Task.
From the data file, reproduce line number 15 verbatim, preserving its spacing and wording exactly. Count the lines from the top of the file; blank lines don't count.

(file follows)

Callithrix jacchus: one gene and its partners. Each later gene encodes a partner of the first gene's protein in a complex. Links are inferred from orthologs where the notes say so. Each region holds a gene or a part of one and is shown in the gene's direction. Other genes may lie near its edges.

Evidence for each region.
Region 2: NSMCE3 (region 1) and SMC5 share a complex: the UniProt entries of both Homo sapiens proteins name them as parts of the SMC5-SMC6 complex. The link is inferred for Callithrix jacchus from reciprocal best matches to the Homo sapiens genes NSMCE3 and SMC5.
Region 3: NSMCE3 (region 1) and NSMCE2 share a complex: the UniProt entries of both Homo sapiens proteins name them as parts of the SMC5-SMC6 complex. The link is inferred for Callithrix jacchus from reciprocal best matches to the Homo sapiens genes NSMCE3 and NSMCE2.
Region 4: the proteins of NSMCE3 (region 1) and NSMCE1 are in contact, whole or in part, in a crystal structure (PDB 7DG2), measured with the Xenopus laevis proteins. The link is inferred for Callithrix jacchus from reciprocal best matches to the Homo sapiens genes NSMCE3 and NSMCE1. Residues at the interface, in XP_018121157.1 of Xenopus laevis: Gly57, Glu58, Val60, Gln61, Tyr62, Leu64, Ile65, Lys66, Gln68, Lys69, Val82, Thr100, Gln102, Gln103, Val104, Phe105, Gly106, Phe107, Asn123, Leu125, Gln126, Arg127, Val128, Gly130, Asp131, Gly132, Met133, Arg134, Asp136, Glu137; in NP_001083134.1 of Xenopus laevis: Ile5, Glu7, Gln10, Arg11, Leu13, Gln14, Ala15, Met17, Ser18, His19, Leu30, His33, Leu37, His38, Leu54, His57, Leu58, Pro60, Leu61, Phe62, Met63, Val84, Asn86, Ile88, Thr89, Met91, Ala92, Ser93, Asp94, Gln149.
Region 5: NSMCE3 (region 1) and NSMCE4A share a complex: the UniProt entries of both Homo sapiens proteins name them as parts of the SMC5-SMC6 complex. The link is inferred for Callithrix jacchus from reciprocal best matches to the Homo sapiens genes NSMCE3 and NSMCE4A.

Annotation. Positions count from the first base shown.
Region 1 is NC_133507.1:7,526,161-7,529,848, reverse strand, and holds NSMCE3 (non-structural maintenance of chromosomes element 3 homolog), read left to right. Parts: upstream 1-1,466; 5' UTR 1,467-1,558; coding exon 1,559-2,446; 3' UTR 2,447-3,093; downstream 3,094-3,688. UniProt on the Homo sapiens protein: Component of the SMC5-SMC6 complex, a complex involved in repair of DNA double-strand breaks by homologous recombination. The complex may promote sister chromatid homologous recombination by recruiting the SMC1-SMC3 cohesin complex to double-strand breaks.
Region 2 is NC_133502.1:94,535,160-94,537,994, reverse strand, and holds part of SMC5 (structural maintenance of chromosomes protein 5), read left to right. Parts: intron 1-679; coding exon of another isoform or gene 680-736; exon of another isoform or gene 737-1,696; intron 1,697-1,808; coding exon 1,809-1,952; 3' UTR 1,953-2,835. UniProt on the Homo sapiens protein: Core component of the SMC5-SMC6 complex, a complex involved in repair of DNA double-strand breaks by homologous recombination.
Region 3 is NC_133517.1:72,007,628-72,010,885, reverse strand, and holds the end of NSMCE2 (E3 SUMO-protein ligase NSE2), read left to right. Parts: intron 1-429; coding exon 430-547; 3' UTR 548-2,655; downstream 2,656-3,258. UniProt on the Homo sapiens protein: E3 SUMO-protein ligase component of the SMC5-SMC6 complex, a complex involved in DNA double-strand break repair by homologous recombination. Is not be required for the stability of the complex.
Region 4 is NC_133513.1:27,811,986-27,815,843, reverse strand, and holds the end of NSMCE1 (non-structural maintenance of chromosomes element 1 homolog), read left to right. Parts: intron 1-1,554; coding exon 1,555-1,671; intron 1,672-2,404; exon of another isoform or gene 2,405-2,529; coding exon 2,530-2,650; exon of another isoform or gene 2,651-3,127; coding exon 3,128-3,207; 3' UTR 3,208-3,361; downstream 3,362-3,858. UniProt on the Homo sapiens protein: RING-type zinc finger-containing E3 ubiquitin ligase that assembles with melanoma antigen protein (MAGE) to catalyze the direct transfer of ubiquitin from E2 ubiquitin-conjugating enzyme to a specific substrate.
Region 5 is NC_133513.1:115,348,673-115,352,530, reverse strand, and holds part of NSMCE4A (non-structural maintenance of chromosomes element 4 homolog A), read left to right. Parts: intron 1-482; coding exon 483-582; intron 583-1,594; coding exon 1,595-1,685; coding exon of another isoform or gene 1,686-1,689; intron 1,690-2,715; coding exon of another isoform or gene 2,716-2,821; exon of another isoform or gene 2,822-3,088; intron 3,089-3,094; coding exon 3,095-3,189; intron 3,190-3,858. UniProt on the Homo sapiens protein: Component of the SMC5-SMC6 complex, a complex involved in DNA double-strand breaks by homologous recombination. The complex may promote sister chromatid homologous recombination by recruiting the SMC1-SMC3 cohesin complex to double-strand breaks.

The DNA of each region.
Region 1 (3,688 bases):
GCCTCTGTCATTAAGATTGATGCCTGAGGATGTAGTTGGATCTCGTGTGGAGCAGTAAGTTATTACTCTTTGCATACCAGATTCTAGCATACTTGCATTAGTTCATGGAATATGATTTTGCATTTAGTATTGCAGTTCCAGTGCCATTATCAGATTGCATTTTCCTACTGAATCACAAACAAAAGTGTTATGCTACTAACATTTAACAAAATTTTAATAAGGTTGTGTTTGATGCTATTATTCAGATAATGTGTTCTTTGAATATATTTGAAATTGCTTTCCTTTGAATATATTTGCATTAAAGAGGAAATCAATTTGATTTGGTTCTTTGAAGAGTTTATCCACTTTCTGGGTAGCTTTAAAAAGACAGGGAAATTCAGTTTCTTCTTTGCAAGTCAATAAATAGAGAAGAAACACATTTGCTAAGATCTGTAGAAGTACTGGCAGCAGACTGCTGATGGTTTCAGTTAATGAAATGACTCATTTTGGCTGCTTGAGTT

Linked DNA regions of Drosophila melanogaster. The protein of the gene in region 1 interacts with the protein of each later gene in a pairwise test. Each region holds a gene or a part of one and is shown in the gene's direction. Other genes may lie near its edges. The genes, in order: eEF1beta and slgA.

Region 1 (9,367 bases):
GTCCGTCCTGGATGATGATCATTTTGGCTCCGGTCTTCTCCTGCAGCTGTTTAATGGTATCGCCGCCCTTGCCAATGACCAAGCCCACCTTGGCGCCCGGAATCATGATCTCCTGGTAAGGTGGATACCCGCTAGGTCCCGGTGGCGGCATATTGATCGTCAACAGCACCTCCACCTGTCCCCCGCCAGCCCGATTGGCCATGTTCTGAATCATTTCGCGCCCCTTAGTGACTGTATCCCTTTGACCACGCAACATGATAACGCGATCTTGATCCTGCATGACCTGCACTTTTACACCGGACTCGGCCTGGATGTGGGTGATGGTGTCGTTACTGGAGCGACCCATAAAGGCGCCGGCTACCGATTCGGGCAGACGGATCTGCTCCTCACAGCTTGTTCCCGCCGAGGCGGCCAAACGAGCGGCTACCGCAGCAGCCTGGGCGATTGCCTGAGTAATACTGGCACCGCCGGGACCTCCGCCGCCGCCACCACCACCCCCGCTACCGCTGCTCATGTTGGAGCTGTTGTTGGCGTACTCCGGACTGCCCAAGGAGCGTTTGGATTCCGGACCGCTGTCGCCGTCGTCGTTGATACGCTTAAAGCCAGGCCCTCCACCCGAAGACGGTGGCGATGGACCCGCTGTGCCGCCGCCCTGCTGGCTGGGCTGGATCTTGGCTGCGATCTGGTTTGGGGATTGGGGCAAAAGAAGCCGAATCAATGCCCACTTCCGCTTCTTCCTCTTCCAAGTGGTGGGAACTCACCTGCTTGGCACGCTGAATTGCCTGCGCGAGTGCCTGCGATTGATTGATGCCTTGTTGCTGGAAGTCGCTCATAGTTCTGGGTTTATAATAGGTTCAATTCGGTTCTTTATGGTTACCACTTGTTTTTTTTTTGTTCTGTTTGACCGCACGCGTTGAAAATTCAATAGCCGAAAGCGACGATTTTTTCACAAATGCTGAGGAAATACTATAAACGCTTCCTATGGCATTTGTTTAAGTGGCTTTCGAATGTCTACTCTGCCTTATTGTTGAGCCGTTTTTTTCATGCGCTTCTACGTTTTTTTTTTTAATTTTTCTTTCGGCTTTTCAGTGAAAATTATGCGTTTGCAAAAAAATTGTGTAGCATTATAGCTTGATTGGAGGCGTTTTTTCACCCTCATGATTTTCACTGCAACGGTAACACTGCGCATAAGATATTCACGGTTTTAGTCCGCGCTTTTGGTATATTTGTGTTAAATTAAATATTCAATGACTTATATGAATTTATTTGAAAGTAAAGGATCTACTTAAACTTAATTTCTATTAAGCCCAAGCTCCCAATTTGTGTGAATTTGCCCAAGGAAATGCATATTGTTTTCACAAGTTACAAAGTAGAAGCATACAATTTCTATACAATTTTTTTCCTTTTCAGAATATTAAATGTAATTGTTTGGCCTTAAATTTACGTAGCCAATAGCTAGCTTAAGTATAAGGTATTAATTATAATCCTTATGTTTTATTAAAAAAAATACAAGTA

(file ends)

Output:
GCCTCTGTCATTAAGATTGATGCCTGAGGATGTAGTTGGATCTCGTGTGGAGCAGTAAGTTATTACTCTTTGCATACCAGATTCTAGCATACTTGCATTAGTTCATGGAATATGATTTTGCATTTAGTATTGCAGTTCCAGTGCCATTATCAGATTGCATTTTCCTACTGAATCACAAACAAAAGTGTTATGCTACTAACATTTAACAAAATTTTAATAAGGTTGTGTTTGATGCTATTATTCAGATAATGTGTTCTTTGAATATATTTGAAATTGCTTTCCTTTGAATATATTTGCATTAAAGAGGAAATCAATTTGATTTGGTTCTTTGAAGAGTTTATCCACTTTCTGGGTAGCTTTAAAAAGACAGGGAAATTCAGTTTCTTCTTTGCAAGTCAATAAATAGAGAAGAAACACATTTGCTAAGATCTGTAGAAGTACTGGCAGCAGACTGCTGATGGTTTCAGTTAATGAAATGACTCATTTTGGCTGCTTGAGTT